At ACCM, I heard a half dozen speakers drill the multichannel marketing script into the permeable heads of honorable conference attendees.
So today I am looking to purchase a camcorder. B&H sends me a catalog, a nice multichannel piece. So nice that it drives me to Best Buy to physically look at the camcorder. There, I find another camcorder I like. I notice that the price of this item appears expensive.
I go home, look at the Best Buy website, and see that the price is consistent between stores and online. Multichannel advocates rejoice! But the camcorder is still expensive. A price comparison reveals that the item is 20% cheaper at B&H, and 25% cheaper at Amazon.com.
The item will be purchased at Amazon.com.
Industry leadership continues to harp on the fact that multichannel marketing works. And today, it did work. A catalog from one brand led to a store visit at another brand, which led to an online search for the cheapest price, leading me to buy the camcorder from an online pureplay. Demand siphons out of the multichannel value chain, into an online pureplay. The multichannel marketers pay the freight for retail square footage and paper-based marketing, but lose the sale to a low-cost online pureplay that does not execute traditional advertising strategies.
An entire industry is missing the point of multichannel marketing. Pretty catalogs, integrated e-mail campaigns, and cross-channel inventory alignment is nice.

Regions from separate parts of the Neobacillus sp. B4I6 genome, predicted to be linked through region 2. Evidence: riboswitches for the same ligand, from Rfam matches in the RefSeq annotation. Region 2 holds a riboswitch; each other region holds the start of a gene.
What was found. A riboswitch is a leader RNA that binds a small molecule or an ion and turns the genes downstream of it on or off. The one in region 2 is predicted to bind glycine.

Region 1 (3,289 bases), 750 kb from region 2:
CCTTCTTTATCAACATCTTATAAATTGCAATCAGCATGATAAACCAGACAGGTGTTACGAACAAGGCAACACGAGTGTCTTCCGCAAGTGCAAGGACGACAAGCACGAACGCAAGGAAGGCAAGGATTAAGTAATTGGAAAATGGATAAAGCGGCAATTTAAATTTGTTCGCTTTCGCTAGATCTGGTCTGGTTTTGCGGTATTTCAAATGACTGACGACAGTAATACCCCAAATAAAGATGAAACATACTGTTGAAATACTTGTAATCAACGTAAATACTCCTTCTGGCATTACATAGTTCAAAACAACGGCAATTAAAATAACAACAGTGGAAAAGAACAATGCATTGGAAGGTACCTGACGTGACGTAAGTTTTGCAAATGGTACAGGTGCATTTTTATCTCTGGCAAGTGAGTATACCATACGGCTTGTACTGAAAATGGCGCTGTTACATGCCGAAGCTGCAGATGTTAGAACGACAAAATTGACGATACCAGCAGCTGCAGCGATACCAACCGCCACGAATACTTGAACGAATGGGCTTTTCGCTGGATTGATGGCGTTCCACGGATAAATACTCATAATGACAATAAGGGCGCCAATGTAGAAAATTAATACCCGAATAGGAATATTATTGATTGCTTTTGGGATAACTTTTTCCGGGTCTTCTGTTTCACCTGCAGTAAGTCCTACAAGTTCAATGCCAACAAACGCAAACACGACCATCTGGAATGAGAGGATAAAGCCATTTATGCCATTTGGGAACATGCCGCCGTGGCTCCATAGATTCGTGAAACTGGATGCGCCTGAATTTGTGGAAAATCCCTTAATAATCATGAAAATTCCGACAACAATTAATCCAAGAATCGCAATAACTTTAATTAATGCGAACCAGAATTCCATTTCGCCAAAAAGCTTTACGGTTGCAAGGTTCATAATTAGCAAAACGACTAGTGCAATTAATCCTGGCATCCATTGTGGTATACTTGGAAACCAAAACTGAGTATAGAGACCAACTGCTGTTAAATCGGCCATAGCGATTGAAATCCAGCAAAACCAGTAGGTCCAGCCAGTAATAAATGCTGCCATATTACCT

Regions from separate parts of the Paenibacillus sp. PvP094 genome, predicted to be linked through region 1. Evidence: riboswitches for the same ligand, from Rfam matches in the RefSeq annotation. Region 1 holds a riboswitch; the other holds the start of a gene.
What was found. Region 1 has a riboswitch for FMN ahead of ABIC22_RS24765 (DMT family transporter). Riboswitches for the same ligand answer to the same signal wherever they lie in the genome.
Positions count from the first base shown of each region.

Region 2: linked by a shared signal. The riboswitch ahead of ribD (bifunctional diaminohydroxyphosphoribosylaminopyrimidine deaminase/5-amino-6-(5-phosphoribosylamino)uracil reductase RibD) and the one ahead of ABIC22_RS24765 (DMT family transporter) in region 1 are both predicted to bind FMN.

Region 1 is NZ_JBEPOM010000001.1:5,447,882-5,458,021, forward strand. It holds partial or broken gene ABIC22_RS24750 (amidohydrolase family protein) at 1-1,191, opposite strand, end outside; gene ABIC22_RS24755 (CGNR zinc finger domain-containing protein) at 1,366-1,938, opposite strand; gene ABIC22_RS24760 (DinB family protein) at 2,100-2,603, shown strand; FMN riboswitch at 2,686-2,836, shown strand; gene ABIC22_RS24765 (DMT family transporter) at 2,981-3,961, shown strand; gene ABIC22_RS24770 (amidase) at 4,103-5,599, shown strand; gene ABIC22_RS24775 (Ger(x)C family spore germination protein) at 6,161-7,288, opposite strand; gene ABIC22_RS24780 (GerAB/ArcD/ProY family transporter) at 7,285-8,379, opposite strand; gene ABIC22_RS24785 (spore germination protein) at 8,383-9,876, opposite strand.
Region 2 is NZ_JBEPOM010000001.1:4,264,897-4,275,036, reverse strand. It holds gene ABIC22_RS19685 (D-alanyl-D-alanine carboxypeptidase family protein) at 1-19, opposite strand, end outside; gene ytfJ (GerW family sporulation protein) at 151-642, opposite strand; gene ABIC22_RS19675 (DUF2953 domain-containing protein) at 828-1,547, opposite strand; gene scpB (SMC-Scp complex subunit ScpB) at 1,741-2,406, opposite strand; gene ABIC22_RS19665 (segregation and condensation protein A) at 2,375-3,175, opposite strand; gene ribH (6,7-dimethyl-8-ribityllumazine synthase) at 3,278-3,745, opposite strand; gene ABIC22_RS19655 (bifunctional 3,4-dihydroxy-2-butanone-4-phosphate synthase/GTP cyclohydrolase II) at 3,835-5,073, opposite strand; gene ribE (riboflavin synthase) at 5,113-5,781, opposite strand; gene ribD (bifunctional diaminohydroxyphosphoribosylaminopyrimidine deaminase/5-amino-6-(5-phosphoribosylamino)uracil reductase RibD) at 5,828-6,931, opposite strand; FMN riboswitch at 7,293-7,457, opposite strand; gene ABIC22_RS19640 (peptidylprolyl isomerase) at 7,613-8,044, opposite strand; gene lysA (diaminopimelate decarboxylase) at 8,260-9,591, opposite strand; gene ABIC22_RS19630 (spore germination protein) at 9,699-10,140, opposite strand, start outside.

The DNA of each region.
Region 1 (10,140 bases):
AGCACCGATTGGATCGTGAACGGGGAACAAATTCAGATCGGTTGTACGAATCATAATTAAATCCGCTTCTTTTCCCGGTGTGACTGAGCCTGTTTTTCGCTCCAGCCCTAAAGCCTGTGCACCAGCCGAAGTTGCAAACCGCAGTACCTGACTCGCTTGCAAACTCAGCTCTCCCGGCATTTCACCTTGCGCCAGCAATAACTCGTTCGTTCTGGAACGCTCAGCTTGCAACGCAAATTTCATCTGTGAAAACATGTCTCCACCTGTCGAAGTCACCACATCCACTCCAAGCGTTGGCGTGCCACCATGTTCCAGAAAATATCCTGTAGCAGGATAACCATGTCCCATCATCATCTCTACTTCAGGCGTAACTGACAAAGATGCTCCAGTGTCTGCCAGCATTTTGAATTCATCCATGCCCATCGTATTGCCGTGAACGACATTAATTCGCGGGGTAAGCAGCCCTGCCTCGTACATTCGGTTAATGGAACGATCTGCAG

But multichannel marketing is pure pap, feckless when confronted by convenience, fast shipping, and cheap prices.
And worst of all, the multichannel industry fuels this trend by advertising the items that ultimately are purchased at pureplays that don't employ traditional advertising.
Aside: A Best Buy employee told a customer that he wanted to take her television outside to her car because it was too hot inside the building. She asked the employee why they couldn't turn on air conditioning. He said they couldn't because climate control was manned from Minneapolis. If that story is true, then Best Buy management is really knocking down some silos, huh folks?!!
Yesterday we talked about the fact that best catalog customers (a minority of your file) deserve MANY catalogs that are merchandised with...
Look at the first four rows of our life table (values of 0/1/2/3). These are the first 12-15 weeks after a customer buys for the firs...
In our simulation, we learn that there are different definitions of Carrying Capacity. If the CFO demands that we maximize profit o...
You probably run Life Tables for your customer file, right? Right? They've been around forever ( click here for a reference f...